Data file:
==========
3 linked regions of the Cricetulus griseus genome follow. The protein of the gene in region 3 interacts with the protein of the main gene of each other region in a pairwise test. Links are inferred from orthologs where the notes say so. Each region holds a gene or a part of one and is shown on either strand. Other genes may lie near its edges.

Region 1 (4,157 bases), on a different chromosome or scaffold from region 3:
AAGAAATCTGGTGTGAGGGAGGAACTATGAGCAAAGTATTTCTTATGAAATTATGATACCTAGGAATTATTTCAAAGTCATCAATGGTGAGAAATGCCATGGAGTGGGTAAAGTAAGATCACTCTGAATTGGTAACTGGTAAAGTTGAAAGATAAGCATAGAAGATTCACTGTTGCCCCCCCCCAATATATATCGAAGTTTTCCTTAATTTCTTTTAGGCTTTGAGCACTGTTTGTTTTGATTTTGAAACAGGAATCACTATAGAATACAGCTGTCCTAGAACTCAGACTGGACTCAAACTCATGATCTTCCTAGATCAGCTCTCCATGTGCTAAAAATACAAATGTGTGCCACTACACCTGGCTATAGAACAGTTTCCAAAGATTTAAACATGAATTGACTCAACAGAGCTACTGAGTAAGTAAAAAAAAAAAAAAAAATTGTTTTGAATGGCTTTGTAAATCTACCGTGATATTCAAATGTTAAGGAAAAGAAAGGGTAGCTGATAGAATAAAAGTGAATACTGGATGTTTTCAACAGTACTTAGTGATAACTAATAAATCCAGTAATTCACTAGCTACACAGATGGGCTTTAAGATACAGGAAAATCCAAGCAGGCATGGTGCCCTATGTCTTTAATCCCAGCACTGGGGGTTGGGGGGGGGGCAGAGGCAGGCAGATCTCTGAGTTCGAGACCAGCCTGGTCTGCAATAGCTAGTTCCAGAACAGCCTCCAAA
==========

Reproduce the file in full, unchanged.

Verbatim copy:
3 linked regions of the Cricetulus griseus genome follow. The protein of the gene in region 3 interacts with the protein of the main gene of each other region in a pairwise test. Links are inferred from orthologs where the notes say so. Each region holds a gene or a part of one and is shown on either strand. Other genes may lie near its edges.

Region 1 (4,157 bases), on a different chromosome or scaffold from region 3:
AAGAAATCTGGTGTGAGGGAGGAACTATGAGCAAAGTATTTCTTATGAAATTATGATACCTAGGAATTATTTCAAAGTCATCAATGGTGAGAAATGCCATGGAGTGGGTAAAGTAAGATCACTCTGAATTGGTAACTGGTAAAGTTGAAAGATAAGCATAGAAGATTCACTGTTGCCCCCCCCCAATATATATCGAAGTTTTCCTTAATTTCTTTTAGGCTTTGAGCACTGTTTGTTTTGATTTTGAAACAGGAATCACTATAGAATACAGCTGTCCTAGAACTCAGACTGGACTCAAACTCATGATCTTCCTAGATCAGCTCTCCATGTGCTAAAAATACAAATGTGTGCCACTACACCTGGCTATAGAACAGTTTCCAAAGATTTAAACATGAATTGACTCAACAGAGCTACTGAGTAAGTAAAAAAAAAAAAAAAAATTGTTTTGAATGGCTTTGTAAATCTACCGTGATATTCAAATGTTAAGGAAAAGAAAGGGTAGCTGATAGAATAAAAGTGAATACTGGATGTTTTCAACAGTACTTAGTGATAACTAATAAATCCAGTAATTCACTAGCTACACAGATGGGCTTTAAGATACAGGAAAATCCAAGCAGGCATGGTGCCCTATGTCTTTAATCCCAGCACTGGGGGTTGGGGGGGGGGCAGAGGCAGGCAGATCTCTGAGTTCGAGACCAGCCTGGTCTGCAATAGCTAGTTCCAGAACAGCCTCCAAA